Pollsters are forever serving up useless information. But sometimes they come up with findings that, while devoid of practical value, are sort of interesting nonetheless.
For example, polling companies report periodically on the number of people who believe that Elvis is still alive. Why they ask this, I don't know, but they do. A few years ago, the number stood consistently at 12-13 per cent of adult Americans. While more recent polls put the figure at “only” 8 per cent, it means that roughly 16 million (delusional) Americans believe the King is still with us. (For the record, Elvis left the building in August 1977, or so we are told.)
In the category of useless but marginally interesting information, I would put a new poll by the firm Angus Reid Global, which asked 1,502 Canadians to choose adjectives to express what they thought of a selection of national leaders.
Not surprisingly, United States President Barack Obama, who always polls better north of the border than south of it, did very well. Forty-six per cent of Canadians said he was "influential"; 33 per cent chose "compassionate"; 32 per cent "inspiring"; 29 per cent "credible," and so on. Unfortunately for the Democrats, Canadians can't vote in the mid-term elections in November.
Also not surprisingly, Russian President Vladimir Putin fared badly. To 54 per cent of Canadians, he is "arrogant," "corrupt" (52 per cent), "dishonest" (45 per cent), and "secretive" (41 per cent).
And how is Stephen Harper viewed by his own countrymen? Surprisingly (or perhaps not), he stands closer to Putin than to Obama. In terms of being “secretive,” he is right there with Putin, at 39 per cent to the Russian president’s 41. In terms of being “arrogant,” Harper trails Putin 37-54. Among other descriptions, Harper is seen as “dishonest" (31 per cent) and "boring" (26 per cent).
Who cares about any of this? Probably not Obama. Personal popularity is not a big concern when he is constitutionally precluded from seeking a third term. Certainly not Putin. He doesn’t need to court public support at home let alone among detractors like Canadians.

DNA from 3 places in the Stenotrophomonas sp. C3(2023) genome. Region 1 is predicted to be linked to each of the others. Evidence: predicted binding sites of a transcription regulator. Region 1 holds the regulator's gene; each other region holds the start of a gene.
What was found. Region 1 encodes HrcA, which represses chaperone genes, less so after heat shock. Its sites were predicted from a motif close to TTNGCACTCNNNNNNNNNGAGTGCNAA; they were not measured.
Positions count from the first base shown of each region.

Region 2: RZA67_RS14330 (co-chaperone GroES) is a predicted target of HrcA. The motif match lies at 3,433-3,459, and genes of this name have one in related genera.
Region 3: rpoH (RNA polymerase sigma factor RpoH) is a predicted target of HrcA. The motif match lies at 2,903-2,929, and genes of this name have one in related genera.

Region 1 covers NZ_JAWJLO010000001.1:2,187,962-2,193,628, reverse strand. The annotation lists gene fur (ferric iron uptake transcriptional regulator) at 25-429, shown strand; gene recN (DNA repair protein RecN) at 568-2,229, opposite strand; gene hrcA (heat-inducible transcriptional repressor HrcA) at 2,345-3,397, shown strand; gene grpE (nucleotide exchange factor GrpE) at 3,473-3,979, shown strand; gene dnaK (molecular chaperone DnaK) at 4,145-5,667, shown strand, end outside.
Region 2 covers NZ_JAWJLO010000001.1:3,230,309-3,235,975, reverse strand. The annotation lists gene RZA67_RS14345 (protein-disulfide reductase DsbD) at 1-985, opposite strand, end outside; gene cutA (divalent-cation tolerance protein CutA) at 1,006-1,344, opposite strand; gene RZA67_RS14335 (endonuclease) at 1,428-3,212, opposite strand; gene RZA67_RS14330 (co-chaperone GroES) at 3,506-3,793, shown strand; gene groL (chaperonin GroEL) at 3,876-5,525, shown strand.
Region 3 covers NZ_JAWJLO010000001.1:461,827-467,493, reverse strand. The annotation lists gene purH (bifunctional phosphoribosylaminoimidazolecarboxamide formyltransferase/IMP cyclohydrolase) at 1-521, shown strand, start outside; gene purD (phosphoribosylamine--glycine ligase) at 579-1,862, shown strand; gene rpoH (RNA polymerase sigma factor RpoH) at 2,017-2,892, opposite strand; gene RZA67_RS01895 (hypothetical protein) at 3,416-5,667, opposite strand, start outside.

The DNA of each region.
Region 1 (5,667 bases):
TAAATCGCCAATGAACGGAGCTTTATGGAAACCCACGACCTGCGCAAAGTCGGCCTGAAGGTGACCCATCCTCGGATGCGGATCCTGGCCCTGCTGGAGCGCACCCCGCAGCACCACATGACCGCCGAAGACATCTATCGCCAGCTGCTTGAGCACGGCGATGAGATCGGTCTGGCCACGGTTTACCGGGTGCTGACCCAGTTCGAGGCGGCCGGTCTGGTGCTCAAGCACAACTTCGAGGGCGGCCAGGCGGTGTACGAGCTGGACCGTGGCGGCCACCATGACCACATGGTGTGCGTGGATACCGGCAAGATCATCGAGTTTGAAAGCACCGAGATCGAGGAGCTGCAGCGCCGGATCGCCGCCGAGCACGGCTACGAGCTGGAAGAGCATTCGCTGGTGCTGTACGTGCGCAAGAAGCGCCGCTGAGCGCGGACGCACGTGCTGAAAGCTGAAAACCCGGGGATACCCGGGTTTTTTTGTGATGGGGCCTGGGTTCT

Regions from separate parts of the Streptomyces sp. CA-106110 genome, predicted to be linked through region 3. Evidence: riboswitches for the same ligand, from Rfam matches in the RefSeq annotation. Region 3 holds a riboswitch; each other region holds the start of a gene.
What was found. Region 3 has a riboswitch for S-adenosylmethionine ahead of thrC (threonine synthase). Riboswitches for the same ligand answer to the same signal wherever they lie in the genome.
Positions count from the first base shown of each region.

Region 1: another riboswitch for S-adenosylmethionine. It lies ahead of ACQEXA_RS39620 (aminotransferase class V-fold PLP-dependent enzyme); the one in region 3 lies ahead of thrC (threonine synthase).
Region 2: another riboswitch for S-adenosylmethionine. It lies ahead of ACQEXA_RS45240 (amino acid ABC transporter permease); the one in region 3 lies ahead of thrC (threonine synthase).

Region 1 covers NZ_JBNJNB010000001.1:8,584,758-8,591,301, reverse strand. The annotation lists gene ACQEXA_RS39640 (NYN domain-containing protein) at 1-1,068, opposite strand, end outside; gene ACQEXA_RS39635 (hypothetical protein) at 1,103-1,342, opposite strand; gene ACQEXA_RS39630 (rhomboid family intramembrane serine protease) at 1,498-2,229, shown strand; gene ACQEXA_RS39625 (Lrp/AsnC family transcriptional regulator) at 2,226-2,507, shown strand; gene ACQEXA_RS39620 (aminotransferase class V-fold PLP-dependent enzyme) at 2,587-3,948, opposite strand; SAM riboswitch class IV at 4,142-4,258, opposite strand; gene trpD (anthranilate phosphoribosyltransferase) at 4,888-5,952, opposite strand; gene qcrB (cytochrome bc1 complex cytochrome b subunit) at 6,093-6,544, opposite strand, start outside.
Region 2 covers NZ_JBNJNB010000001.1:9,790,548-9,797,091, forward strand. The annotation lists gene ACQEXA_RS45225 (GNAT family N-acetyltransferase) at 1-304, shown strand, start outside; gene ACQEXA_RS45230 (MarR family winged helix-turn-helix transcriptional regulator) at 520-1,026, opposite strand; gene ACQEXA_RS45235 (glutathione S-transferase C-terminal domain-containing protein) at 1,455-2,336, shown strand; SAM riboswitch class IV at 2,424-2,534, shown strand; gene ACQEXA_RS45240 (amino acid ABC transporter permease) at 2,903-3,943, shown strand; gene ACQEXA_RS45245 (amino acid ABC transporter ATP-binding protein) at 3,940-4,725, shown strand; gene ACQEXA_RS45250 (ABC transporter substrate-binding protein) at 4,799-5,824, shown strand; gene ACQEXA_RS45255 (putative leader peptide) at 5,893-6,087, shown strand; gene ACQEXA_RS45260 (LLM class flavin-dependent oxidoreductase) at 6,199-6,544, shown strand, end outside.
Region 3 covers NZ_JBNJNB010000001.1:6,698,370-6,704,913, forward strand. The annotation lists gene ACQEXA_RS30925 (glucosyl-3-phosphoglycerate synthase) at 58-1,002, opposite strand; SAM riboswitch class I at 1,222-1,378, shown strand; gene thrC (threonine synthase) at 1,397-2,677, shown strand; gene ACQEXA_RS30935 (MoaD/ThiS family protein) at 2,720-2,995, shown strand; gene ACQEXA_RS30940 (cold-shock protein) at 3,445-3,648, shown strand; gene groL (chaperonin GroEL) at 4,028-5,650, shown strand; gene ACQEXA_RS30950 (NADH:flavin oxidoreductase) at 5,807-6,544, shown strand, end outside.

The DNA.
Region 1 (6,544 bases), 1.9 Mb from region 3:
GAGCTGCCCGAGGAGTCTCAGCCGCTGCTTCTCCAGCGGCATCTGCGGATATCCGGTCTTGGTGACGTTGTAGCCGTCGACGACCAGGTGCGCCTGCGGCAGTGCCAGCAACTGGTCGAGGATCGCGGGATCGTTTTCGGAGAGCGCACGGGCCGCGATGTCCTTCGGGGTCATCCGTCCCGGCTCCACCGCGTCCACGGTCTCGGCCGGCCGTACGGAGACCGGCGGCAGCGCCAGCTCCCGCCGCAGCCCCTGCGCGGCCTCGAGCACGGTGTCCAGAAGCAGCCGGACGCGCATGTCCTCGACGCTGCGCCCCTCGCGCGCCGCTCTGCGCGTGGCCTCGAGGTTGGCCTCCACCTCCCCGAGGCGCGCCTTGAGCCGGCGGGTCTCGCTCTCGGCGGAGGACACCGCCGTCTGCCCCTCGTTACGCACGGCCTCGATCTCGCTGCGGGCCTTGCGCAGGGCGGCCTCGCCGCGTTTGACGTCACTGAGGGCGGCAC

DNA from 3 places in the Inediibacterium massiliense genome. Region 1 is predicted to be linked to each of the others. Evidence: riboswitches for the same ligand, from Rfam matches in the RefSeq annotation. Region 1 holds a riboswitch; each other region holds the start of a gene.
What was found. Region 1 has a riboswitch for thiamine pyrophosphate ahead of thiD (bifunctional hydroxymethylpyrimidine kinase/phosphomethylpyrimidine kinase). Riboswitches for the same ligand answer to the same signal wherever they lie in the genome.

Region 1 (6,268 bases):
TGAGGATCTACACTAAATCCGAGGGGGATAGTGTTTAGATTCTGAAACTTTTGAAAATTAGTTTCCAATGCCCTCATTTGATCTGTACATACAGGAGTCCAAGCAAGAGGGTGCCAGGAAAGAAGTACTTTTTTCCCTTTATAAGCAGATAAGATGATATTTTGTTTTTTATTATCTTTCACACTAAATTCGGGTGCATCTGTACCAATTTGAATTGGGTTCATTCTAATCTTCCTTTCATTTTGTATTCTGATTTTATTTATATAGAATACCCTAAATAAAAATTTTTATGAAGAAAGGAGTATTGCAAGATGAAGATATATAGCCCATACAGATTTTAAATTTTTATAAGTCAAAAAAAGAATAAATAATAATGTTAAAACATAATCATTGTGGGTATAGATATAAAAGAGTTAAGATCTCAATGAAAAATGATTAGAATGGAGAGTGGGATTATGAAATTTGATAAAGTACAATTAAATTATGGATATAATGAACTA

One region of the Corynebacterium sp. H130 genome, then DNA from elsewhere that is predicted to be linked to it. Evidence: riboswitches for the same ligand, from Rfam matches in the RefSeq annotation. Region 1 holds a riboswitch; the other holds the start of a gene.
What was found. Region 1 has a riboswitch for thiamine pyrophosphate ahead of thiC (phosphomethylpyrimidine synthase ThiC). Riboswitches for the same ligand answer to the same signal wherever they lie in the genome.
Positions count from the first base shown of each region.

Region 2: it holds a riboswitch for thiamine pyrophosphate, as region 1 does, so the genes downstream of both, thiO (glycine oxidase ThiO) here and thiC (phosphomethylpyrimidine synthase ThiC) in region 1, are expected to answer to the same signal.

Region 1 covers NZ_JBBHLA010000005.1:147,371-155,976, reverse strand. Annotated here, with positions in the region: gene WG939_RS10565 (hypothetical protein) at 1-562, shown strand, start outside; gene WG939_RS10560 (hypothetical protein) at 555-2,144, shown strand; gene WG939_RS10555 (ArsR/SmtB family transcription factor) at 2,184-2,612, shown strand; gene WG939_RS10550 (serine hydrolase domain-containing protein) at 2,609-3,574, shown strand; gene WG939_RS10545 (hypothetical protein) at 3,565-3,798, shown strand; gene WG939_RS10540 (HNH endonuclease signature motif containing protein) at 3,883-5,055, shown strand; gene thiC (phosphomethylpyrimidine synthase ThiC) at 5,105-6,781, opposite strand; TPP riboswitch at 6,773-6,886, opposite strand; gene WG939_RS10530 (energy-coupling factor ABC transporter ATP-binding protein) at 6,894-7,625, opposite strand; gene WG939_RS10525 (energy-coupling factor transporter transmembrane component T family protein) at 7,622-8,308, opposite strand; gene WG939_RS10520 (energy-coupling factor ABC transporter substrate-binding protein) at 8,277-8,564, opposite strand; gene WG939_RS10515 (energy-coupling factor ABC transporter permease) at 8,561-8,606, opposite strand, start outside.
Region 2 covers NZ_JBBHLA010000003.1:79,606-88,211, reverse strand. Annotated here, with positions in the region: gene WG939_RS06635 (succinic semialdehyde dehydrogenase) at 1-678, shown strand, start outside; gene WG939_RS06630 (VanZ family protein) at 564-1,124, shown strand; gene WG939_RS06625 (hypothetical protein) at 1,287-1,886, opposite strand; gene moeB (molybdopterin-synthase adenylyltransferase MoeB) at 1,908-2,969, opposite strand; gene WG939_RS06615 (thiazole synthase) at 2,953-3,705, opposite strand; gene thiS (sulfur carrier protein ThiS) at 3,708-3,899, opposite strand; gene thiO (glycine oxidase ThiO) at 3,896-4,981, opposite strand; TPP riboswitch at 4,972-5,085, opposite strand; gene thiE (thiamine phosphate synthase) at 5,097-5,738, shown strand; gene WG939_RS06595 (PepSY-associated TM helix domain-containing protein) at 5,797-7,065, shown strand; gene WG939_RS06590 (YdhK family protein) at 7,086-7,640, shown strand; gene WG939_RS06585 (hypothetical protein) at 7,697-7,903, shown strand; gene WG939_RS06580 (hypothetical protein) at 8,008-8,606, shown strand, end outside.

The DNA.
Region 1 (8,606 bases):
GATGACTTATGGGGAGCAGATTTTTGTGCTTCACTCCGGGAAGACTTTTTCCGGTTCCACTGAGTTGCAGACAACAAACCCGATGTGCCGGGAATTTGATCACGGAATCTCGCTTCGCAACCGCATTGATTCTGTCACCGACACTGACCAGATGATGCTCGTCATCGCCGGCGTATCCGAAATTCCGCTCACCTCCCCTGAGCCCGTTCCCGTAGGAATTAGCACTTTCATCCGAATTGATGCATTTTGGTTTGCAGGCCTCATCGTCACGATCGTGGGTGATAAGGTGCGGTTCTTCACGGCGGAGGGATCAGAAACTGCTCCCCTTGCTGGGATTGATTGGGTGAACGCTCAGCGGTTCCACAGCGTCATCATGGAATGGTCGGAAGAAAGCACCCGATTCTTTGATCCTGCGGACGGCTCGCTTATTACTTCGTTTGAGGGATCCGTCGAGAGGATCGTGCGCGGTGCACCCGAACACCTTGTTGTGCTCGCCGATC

But Harper may care. His Conservatives face a federal general election in October 2015, and if Harper decides to seek a fourth term as prime minister, he will have to be concerned about the hardening negative perception that Canadians have of him and his leadership.
According to the poll, positive impressions are much weaker than the negative ones. Only 19 per cent say they see him as a "strong" leader, 18 per cent say he is "influential," 17 per cent "credible" and 13 per cent "honest."
So here is the dilemma, if you happen to be Stephen Harper. By election time, you will have been Tory leader for 12 years; you will have fought four national elections (and won three of them); and you will have been prime minister for nine long years. The negatives revealed in the Angus Reid poll are not news to you. You have never gone out of your way to make yourself loveable, or even very interesting, to Canadians. Today your party trails so badly behind the Liberals that pundits are starting to speculate that the Conservatives could finish third behind both the Liberals and the NDP.
But if you want to win again, how do you persuade the public that its perception of you is wrong? How do you convince them that you are, in fact, what they believe you are not? How do you convince them that you are open, honest and compassionate? How do you, after all these years, compete with the freshness and vigour of a Justin Trudeau? Or can you bring yourself to fold your tent and let your party move on without you?
In the end, maybe none of this matters. A poll is just a poll after all. This one may prove to be useless, but it is sort of interesting all the same.
Cambridge resident Geoffrey Stevens, an author and former Ottawa columnist and managing editor of the Globe and Mail, teaches political science at Wilfrid Laurier University and the University of Guelph. His column appears on Mondays in Waterloo Region Record and Guelph Mercury. He welcomes comments at [email protected]
Image: wikimedia commons
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